The townland was Clonfert, three miles west of Banagher and just inside the Galway county boundary. Once the centre of a monastic settlement of some three thousand monks, nowadays it’s a sleepy little backwater.
The monastic settlement was founded by St Brendan in 577AD. A much-travelled fellow and no stranger to the high seas, some people believe he was the first mariner to traverse the Atlantic to America’s shores.
Nothing remains of St Brendan’s settlement now, though a gravestone marks was is believed to be his burial place in the church grounds.
Centuries later, in 1167, the Cistercian abbot, Petrus O Mórdha, built the stone church which is now known as Clonfert Cathedral.
The Romanesque doorway is the most outstanding feature of this church and the main reason for my detour.
Made largely sandstone, it is now in an extremely delicate state. There have been some efforts made to address that, in recent years, but, encrusted as it is with lichen, and braving all the elements, I couldn’t help thinking that perhaps a perspex enclosure of some sort might be in order to help preserve this wonderful structure.
The carvings depict all manner of creatures, including cats, and other creatures reminiscent of some Polynesian totem pole carvings.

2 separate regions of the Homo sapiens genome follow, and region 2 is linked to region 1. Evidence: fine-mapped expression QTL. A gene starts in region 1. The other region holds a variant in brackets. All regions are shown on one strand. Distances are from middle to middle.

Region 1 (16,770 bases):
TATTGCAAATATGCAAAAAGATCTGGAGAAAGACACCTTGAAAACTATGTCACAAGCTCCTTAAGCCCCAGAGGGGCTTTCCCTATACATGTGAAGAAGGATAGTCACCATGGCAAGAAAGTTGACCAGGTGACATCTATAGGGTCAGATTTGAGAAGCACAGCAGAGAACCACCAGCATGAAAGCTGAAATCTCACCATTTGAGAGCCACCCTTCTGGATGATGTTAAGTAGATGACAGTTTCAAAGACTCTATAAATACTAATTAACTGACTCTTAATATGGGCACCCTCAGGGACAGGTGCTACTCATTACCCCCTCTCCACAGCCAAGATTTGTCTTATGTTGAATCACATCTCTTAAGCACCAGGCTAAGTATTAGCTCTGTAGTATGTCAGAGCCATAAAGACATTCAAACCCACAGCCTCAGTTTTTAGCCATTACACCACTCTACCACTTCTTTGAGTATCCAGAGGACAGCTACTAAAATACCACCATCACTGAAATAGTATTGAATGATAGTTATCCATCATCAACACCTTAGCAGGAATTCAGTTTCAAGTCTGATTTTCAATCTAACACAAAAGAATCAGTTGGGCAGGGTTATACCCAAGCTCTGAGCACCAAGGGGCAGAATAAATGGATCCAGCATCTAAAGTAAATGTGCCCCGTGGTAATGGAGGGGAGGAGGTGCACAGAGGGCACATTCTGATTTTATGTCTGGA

The limestone jamb was a later addition to the seven sandstone orders.
In reference, most likely, to Brendan`s sea voyages, it included a carving of a mermaid at it’s apex who didn’t seem in the least bit pertubed to be some forty miles away from the sea.
This more modern arch has not suffered as poor a fate as its sandstone neighbours but I puzzled over the carvings at eyelevel on either side of the doorway.
Could this shamrock-bearing person be St. Patrick, perhaps?
And is this St. Brendan?
One of the joys of history lies in teasing out such puzzles.
The church itself, once a bastion of Catholicism, has been in Protestant hands since the time of the Reformation. And the graveyard displays the best aspects of ecumenism with Catholics and Protestants, tenants and landlords buried side by side.
And yes, that is a fallen tombstone you see there.
Inclement weather in recent times included a mini cyclone which hit Clonfert with full force. Indeed, rambling around the graveyard, it appears as if a dervish has been let loose on the place as several gravestones had been felled, along with trees, and a considerable chunk of wall.
Which brought home to me once again, how delicate a structure the Romanesque doorway is and how exposed it is to the ravages of time, climate and, indeed, curious visitors like myself.
The Heritage Council have surveyed it and made recommendations for it’s upkeep. Here’s hoping some decent funding follows as an investment in such treasures from our past will be a wonderful investment for our future generations.